Monday, September 6, 2010
The blue and black stone
No response. At all.
“I’m NOT going to be very good dinner company,” I repeated a little bit louder to the woman who had placed her tray across from mine, clearly, in my mind anyway, taking pity on the poor girl eating all by herself in the crowded Kripalu dining hall on a busy Saturday night. She glanced at me only briefly, obviously not intending to take my not-so-subtle hint that I wanted to be left alone, and I wondered if she could tell I’d been crying. My instinct to pretend everything was fine - to will the tears backward from where they lay precariously on my bottom eyelids, one blink away from streaming down my cheeks - was met with a manipulative curiosity. Maybe if I WAS obviously crying she WOULD leave me alone, and I REALLY wanted to be left alone. Even more so when I recognized her as the 50-something, abrasive woman with the thick Boston accent who had snapped at me in the laundry room the night before. I, riding the euphoric high of a week at Kripalu, had been shocked by her “real-world-ness” - she had been angry that there were no washing machines available on Friday night (umm, join the club, sweetheart - Kripalu may be heaven on earth, but when it comes to laundry it’s the only part of the organization a bit closer to hell - of the six machines in the basement two are for staff use only, requiring a special card, and at least two are always out of order, leaving only two coin operated machines for the 600 guests who may decide to do laundry on any given day) and when I had admonished her (in a positively giddy, and in retrospect, probably obnoxious way) for saying the situation was hopeless (“Don’t say THAT! Nothing is EVERRRR hopelesssssss!” I had gushed. Who did I think I was, exactly?) she had quickly put me in my place, snapping back at me with such anger that I had physically recoiled. It hadn’t phased me in the moment, particularly, but less than 24 hours later I was feeling pretty hopeless for other reasons, and quite enjoying my trip to Wallow-World alone in the dining hall with my plate of kale and other assorted steamed vegetables. After a week of pure bliss, it was almost comforting to revert to old habits. Not almost, actually. It just was.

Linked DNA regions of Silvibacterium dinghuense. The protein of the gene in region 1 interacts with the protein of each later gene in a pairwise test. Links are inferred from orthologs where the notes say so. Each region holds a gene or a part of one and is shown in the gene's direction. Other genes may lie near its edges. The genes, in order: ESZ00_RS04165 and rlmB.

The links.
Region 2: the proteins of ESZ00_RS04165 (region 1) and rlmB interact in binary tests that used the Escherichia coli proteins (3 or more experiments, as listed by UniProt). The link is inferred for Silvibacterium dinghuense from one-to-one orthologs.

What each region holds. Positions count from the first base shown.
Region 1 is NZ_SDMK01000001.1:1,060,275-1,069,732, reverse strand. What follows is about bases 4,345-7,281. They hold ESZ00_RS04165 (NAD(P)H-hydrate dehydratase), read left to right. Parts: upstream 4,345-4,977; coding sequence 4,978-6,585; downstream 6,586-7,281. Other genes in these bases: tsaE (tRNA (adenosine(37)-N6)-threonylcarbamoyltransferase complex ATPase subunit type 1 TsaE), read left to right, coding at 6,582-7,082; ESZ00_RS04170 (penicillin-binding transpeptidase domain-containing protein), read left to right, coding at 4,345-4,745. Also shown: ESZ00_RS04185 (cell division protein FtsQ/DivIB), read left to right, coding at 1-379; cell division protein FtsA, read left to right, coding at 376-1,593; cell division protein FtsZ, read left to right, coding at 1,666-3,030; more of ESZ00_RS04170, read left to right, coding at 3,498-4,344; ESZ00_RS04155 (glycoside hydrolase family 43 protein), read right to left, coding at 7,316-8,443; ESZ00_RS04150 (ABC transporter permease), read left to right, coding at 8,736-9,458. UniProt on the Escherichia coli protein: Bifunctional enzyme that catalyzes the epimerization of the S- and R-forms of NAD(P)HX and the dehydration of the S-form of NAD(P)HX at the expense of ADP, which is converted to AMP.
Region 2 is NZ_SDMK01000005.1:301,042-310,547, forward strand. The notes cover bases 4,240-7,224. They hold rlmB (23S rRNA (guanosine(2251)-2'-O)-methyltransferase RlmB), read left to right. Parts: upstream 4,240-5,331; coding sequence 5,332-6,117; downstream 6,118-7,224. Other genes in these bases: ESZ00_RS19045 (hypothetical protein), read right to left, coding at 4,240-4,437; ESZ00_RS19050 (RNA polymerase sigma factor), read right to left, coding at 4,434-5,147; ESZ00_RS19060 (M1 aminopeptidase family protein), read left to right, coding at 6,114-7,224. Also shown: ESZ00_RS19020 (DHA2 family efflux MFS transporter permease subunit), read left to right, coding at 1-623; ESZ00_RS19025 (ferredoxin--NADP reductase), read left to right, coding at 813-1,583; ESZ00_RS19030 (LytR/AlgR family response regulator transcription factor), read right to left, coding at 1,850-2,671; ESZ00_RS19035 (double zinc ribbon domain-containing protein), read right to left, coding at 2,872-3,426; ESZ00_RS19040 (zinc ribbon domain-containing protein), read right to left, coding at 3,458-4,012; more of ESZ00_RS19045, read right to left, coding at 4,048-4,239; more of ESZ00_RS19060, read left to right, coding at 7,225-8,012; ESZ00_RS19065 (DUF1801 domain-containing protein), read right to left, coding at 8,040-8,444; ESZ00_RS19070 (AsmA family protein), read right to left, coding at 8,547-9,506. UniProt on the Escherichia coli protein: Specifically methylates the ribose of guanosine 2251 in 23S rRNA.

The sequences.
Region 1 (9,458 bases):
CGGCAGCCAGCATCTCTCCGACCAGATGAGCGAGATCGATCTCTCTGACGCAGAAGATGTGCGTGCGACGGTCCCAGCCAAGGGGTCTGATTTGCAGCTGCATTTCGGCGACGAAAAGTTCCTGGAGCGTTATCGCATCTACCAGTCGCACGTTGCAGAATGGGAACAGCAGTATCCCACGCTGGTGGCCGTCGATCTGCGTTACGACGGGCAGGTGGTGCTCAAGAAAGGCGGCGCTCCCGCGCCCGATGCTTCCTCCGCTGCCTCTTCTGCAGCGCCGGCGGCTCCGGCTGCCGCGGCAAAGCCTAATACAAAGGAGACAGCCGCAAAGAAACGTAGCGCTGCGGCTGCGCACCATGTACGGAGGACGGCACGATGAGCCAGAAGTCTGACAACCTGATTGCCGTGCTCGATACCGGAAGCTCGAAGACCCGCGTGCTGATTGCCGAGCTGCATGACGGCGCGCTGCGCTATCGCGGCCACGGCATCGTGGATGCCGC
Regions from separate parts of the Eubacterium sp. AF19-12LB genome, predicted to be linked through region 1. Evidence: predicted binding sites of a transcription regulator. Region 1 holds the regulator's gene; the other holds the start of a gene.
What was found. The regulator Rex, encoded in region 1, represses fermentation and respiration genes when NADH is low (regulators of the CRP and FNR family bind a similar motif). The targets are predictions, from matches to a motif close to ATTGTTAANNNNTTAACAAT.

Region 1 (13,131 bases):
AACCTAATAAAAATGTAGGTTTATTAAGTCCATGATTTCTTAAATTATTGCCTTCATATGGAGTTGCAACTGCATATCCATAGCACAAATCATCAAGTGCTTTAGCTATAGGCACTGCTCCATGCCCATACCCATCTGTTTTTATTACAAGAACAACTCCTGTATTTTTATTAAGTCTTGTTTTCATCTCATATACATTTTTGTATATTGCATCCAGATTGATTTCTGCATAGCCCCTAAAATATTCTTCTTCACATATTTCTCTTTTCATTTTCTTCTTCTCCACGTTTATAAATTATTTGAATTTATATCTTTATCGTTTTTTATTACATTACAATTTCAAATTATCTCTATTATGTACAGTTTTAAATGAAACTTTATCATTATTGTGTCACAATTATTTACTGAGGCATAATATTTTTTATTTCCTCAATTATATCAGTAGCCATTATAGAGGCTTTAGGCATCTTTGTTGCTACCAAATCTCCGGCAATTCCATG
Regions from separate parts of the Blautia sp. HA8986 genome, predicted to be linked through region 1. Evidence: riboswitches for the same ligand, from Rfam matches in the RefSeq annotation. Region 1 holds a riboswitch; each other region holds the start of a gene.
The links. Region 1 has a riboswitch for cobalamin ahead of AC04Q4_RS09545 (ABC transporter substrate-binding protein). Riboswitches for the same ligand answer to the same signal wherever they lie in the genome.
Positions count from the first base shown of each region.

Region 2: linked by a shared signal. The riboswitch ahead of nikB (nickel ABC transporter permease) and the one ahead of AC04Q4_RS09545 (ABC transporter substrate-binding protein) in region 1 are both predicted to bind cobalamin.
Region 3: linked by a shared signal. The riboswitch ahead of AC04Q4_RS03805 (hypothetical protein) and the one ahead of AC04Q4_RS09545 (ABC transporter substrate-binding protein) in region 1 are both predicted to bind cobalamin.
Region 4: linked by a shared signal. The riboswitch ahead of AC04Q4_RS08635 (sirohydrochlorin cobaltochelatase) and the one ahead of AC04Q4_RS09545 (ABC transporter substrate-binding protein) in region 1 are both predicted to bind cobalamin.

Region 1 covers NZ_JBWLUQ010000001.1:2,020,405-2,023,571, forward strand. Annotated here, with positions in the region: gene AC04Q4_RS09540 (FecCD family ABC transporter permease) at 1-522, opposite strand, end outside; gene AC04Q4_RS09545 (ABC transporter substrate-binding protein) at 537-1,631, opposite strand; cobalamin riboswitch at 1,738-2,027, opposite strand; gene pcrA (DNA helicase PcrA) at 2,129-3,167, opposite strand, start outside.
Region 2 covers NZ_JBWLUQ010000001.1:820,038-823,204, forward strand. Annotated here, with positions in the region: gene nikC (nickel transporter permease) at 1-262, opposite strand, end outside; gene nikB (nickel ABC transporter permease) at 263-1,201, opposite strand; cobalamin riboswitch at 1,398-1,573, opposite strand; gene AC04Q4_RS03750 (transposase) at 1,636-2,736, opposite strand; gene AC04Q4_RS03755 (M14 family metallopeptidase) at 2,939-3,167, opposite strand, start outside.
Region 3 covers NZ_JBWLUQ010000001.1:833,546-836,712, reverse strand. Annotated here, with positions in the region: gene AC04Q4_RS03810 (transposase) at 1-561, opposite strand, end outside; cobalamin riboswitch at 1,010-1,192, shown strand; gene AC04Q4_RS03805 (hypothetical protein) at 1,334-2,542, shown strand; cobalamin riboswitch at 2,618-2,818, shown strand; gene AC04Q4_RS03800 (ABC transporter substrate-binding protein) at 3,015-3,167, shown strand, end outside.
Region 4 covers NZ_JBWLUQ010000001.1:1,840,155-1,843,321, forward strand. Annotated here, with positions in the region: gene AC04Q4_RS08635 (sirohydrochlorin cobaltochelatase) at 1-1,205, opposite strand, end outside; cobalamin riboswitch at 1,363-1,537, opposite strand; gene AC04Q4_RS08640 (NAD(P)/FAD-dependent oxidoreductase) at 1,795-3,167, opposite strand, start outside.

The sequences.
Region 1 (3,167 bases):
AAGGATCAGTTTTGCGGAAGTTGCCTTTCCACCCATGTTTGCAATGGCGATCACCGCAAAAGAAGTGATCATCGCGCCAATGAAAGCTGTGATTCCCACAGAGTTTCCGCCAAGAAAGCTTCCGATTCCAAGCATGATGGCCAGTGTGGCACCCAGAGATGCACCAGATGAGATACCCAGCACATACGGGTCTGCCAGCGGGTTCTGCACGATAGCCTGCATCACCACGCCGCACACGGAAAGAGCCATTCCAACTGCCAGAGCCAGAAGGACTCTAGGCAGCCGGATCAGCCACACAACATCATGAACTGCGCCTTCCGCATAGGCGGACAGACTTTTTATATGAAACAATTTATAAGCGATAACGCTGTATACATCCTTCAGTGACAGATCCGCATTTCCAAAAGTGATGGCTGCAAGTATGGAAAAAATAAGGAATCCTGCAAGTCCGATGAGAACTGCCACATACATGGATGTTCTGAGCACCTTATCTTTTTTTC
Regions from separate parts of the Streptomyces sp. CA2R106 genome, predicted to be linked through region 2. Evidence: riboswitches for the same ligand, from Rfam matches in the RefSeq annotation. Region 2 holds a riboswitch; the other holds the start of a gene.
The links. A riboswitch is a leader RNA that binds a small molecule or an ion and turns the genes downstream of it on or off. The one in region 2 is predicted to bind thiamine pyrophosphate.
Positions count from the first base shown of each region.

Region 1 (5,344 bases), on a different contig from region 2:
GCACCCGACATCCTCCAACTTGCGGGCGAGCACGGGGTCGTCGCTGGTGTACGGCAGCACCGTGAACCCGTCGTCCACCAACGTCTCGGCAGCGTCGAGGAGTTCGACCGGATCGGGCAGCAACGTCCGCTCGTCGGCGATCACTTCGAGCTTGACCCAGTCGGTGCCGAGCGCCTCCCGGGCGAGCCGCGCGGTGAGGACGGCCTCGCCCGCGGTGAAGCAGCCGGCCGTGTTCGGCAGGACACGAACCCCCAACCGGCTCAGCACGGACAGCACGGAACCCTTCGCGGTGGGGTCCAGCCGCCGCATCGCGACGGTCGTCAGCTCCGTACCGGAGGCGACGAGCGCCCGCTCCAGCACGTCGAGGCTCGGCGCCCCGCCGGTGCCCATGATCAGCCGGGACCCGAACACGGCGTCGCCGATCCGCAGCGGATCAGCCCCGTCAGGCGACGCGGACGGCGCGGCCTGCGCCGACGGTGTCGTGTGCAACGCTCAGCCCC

Why was this woman sitting down with me? I searched her eyes for any glimpse of recognition, but if she did recognize me as the overzealous-life-is-BEAUTIFUL-smiley face-LOVE-exclamation-points!!!! type from the night before, she hid it well. Instinct winning out, I pushed back my tears and tried again, a bit more forcefully.
“I’m just finishing up, really, and honestly, I’m not going to be great company anyway, and…” Wait - were my tears betraying me, the little JERKS, or was that residual sweat from the vigorous yoga class with Danny I had just finished 20 minutes prior? I didn’t have to wonder long.
“Why, because you’re crying? That’s why I’m here.”
She said it with such authority that I was quite sure she was telling the truth, and in my current state of self-loathing, I was also quite sure it was to let me know that I needed to pack up and leave the yoga teacher training program immediately. My tears made up their own minds and sprung from my eyes.